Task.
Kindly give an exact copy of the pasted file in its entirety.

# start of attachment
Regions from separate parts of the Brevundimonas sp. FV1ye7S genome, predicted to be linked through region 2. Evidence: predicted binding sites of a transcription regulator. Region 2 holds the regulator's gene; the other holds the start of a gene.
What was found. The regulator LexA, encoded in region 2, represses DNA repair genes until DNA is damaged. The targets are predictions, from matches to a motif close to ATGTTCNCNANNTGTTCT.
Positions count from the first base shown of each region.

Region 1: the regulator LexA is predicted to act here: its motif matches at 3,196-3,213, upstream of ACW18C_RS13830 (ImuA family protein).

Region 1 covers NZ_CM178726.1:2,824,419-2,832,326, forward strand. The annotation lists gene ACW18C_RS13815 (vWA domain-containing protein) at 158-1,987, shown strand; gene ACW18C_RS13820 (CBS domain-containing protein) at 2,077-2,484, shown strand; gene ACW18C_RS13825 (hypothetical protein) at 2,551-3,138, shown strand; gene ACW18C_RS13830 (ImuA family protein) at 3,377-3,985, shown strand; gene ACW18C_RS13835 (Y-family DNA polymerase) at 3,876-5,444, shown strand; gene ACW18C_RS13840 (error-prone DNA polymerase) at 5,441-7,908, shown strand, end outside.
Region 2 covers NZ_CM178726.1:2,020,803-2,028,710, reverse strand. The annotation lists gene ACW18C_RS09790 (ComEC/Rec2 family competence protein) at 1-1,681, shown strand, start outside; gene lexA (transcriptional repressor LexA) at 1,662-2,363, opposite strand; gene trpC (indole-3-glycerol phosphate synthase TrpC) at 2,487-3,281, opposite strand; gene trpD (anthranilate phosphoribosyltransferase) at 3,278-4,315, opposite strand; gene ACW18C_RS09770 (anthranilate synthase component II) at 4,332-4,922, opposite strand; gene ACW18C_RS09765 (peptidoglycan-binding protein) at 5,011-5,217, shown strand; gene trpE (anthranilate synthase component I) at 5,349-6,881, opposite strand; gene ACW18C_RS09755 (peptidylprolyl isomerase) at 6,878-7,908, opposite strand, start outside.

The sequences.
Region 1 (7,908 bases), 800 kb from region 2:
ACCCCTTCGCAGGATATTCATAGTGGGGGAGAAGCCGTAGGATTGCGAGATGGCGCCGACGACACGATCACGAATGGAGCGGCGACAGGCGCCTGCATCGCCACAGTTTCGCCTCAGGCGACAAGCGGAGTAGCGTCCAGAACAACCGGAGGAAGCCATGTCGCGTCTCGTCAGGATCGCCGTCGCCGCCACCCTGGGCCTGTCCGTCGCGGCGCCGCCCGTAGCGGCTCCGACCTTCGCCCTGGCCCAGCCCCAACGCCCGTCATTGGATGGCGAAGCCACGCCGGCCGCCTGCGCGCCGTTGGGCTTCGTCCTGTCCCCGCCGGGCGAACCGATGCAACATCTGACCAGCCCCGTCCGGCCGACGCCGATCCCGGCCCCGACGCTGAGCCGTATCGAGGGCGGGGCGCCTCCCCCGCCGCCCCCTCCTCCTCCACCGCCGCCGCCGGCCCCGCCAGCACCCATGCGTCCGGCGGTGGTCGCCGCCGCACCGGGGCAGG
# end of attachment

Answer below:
Regions from separate parts of the Brevundimonas sp. FV1ye7S genome, predicted to be linked through region 2. Evidence: predicted binding sites of a transcription regulator. Region 2 holds the regulator's gene; the other holds the start of a gene.
What was found. The regulator LexA, encoded in region 2, represses DNA repair genes until DNA is damaged. The targets are predictions, from matches to a motif close to ATGTTCNCNANNTGTTCT.
Positions count from the first base shown of each region.

Region 1: the regulator LexA is predicted to act here: its motif matches at 3,196-3,213, upstream of ACW18C_RS13830 (ImuA family protein).

Region 1 covers NZ_CM178726.1:2,824,419-2,832,326, forward strand. The annotation lists gene ACW18C_RS13815 (vWA domain-containing protein) at 158-1,987, shown strand; gene ACW18C_RS13820 (CBS domain-containing protein) at 2,077-2,484, shown strand; gene ACW18C_RS13825 (hypothetical protein) at 2,551-3,138, shown strand; gene ACW18C_RS13830 (ImuA family protein) at 3,377-3,985, shown strand; gene ACW18C_RS13835 (Y-family DNA polymerase) at 3,876-5,444, shown strand; gene ACW18C_RS13840 (error-prone DNA polymerase) at 5,441-7,908, shown strand, end outside.
Region 2 covers NZ_CM178726.1:2,020,803-2,028,710, reverse strand. The annotation lists gene ACW18C_RS09790 (ComEC/Rec2 family competence protein) at 1-1,681, shown strand, start outside; gene lexA (transcriptional repressor LexA) at 1,662-2,363, opposite strand; gene trpC (indole-3-glycerol phosphate synthase TrpC) at 2,487-3,281, opposite strand; gene trpD (anthranilate phosphoribosyltransferase) at 3,278-4,315, opposite strand; gene ACW18C_RS09770 (anthranilate synthase component II) at 4,332-4,922, opposite strand; gene ACW18C_RS09765 (peptidoglycan-binding protein) at 5,011-5,217, shown strand; gene trpE (anthranilate synthase component I) at 5,349-6,881, opposite strand; gene ACW18C_RS09755 (peptidylprolyl isomerase) at 6,878-7,908, opposite strand, start outside.

The sequences.
Region 1 (7,908 bases), 800 kb from region 2:
ACCCCTTCGCAGGATATTCATAGTGGGGGAGAAGCCGTAGGATTGCGAGATGGCGCCGACGACACGATCACGAATGGAGCGGCGACAGGCGCCTGCATCGCCACAGTTTCGCCTCAGGCGACAAGCGGAGTAGCGTCCAGAACAACCGGAGGAAGCCATGTCGCGTCTCGTCAGGATCGCCGTCGCCGCCACCCTGGGCCTGTCCGTCGCGGCGCCGCCCGTAGCGGCTCCGACCTTCGCCCTGGCCCAGCCCCAACGCCCGTCATTGGATGGCGAAGCCACGCCGGCCGCCTGCGCGCCGTTGGGCTTCGTCCTGTCCCCGCCGGGCGAACCGATGCAACATCTGACCAGCCCCGTCCGGCCGACGCCGATCCCGGCCCCGACGCTGAGCCGTATCGAGGGCGGGGCGCCTCCCCCGCCGCCCCCTCCTCCTCCACCGCCGCCGCCGGCCCCGCCAGCACCCATGCGTCCGGCGGTGGTCGCCGCCGCACCGGGGCAGG